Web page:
When the taxpayer proceeded with the redemption of the 1,010,328 Class G shares of P Pom Inc., they had a paid-up capital of $15,700 and an adjusted cost base corresponding to their fair market value, namely, $1,010,328. The adjusted cost base of those shares was wholly derived from capital gains deductions claimed by the taxpayer, his mother and his sister under section 110.6 of the Act in their crystallization transaction… .

One of the consequences of this redemption was to generate to the appellant a capital loss of $994,628, which was transferred by the operation of subsection 40(3.6) of the Act to the adjusted cost base of the Class A shares which he held in P Pom Inc. That accomplished, the appellant claims to have thereby transformed that which had been “soft” adjusted cost base into “hard” adjusted cost base not caught by the adjusted cost base reduction provisions of subsection 84.1(2) of the Act. …

This series of transactions permitted the appellant, on the redemption of the Class G shares of Gestion Pierre Pomerlau Inc., to extract as a tax-free return of capital, $994,628 derived from the surplus of his corporation by virtue of utilizing his capital gains deduction and that of his mother and sister. …

But for already having isolated the so-called “soft” adjusted cost base in the Class G shares of P Pom Inc. in order to generate a capital loss from their redemption, with a resulting increase in the adjusted cost base of the Class A shares of P Pom Inc., it would not have been possible to avoid the tax consequences arising under section 84.1 of the Act.

Locations of other summaries Wordcount
Tax Topics - Income Tax Act - Section 245 - Subsection 245(4) abusive avoidance of s. 84.1 by converting soft into hard ACB 245

Côté-Létourneau v. The Queen, 2010 DTC 1116 [at 3092], 2007 TCC 91

The Court rejected a submission of the taxpayers that shares issued to them by a corporation were not acquired by them: an Order for them to acquire shares, there is no need for there to be a corresponding disposition of the shares.

Words and Phrases
acquisition

Administrative Policy

2017 Ruling 2016-0629511R3 - Post-Mortem Planning and Extraction of "Hard ACB"

pipeline transfer of inherited shares for their "hard" ACB (excluding CGD and V-Day step-up by deceased)

CRA ruled on a pipeline involving Opco shares inherited by an individual whose ACB consisted of both “soft” ACB (attributable to V-Day value basis of the deceased and the deceased’s use of the capital gains deduction immediately before death) and “hard” ACB (attributable to the further step-up in the shares’ ACB under s. 70(5).) The proposed transactions entailed the s. 85(1) transfer by him to a Newco of his Opco shares for notes in an amount close to the transferred shares’ hard ACB and preferred shares as to the balance – followed by an amalgamation (or wind-up) of the Opcos over a year later and gradual repayment of the notes on a redacted timetable.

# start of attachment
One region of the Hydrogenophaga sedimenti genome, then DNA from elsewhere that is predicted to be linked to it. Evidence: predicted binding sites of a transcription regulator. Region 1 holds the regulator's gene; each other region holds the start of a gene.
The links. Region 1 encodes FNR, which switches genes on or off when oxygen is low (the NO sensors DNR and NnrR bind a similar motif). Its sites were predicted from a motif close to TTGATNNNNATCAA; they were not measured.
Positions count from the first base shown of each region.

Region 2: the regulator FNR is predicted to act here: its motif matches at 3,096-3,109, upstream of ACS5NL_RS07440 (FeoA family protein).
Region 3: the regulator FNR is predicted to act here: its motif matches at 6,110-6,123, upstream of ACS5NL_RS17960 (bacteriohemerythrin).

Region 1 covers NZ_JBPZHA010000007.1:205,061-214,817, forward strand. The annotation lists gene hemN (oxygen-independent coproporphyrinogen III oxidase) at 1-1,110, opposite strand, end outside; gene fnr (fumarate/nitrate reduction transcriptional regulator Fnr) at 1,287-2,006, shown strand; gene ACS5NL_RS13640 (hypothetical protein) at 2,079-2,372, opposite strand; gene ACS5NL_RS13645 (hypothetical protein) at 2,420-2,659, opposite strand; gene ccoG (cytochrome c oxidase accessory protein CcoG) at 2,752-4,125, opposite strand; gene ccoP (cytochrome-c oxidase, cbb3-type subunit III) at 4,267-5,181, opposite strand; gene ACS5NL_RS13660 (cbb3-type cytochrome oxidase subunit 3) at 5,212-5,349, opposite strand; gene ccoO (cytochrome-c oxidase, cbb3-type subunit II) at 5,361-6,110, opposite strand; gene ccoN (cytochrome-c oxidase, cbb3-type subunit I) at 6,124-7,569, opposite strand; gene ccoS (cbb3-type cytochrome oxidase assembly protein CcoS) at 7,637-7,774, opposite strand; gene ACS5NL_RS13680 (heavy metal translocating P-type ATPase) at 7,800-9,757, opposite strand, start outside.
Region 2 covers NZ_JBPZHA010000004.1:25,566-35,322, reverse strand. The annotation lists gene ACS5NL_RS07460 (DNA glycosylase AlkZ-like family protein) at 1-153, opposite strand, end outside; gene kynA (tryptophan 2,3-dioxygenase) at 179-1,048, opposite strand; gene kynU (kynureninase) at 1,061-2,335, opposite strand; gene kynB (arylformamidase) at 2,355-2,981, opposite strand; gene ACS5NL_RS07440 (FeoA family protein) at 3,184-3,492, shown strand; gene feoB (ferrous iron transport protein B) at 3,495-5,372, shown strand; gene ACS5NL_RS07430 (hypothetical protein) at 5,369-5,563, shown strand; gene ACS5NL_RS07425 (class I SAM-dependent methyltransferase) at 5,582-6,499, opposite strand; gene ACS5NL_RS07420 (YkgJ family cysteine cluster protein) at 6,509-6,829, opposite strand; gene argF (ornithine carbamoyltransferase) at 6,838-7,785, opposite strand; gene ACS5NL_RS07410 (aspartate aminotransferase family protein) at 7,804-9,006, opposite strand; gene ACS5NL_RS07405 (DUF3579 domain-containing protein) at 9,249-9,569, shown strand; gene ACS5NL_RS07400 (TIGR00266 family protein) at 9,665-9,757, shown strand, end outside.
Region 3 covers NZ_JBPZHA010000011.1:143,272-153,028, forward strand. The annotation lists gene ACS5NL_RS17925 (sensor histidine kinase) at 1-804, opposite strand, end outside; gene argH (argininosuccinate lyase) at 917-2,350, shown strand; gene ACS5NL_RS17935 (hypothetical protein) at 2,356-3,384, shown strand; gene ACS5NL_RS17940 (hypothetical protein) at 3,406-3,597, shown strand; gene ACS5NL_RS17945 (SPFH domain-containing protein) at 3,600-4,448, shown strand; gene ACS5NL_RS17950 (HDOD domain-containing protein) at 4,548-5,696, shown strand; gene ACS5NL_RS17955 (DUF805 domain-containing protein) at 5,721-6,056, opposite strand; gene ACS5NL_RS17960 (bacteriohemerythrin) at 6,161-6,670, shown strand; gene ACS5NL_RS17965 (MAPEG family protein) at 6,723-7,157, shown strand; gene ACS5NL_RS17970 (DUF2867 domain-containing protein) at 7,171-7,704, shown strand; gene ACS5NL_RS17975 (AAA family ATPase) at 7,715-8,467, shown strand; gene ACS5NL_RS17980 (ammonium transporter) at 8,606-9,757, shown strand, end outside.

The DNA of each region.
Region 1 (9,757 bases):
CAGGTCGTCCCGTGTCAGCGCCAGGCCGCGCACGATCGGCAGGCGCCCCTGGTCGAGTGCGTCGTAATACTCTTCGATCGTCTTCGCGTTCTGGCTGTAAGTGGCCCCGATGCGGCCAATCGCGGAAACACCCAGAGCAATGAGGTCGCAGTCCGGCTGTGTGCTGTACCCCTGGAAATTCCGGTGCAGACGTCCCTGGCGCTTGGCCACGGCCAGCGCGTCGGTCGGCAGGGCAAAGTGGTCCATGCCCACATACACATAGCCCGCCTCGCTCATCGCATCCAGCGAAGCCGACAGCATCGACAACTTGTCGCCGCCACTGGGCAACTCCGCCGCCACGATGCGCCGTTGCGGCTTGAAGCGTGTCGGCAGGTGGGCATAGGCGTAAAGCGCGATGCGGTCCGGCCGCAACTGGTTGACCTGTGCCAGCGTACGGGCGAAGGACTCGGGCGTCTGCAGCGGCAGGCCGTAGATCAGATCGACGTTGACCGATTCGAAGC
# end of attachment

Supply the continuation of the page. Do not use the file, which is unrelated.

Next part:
Locations of other summaries Wordcount
Tax Topics - Income Tax Act - Section 84 - Subsection 84(2) pipeline transfers of shares with both “soft” and “hard” ACB 625

9 October 2015 APFF Roundtable Q. 14, 2015-0595631C6 F - Indirect Monetization of CGD

individual cannot effectively use the ACB of shares previously stepped-up using the capital gains deduction to create a loss to offset a gain on the sale of common shares

Following Descarries, CRA will no longer issue rulings in which an individual can in effect use shares (e.g., preferred shares) whose ACB was stepped up using the capital gains deduction ("CGD") (by redeeming those shares to create a deemed dividend and a capital loss) to offset or reduce a capital gain on a disposition of his or her common shares. CRA articulates the common thread between Descarries and such a now-GAARable transaction as follows:

Such transactions effectively accomplish a distribution of surplus of a corporation in the form of a capital gain even while such capital gain is reduced by a capital loss sustained from the disposition of shares whose ACB arose from the CGD or from the FMV of such shares on V-Day.

Locations of other summaries Wordcount
Tax Topics - Income Tax Act - Section 245 - Subsection 245(4) Descarries not consistent with use of ACB on a previous capital gains crystallizatin to create a capital loss for use on a sale 155

9 October 2015 APFF Roundtable Q. 7, 2015-0595561C6 F - Computation of adjusted cost base and section 84.1

terminal-return capital gains exemption claimed on bequested shares grinds their ACB for s. 84.1 purposes to the family beneficiaries

The capital gains deduction was claimed in the terminal return of an individual (X) for shares which were bequeathed to his son, and the son then transferred these shares to his holding company. The principal issue, respecting whether s. 84.1(2)(a.1)(ii) applied to grind the ACB of his shares (by the amount of this claim) for purposes of the application of s. 84.1 to the share transfer to the holding company, turned on this question: was a deduction under s. 110.6 claimed respecting a previous disposition of the shares by an individual with whom the son did not deal at arm’s length?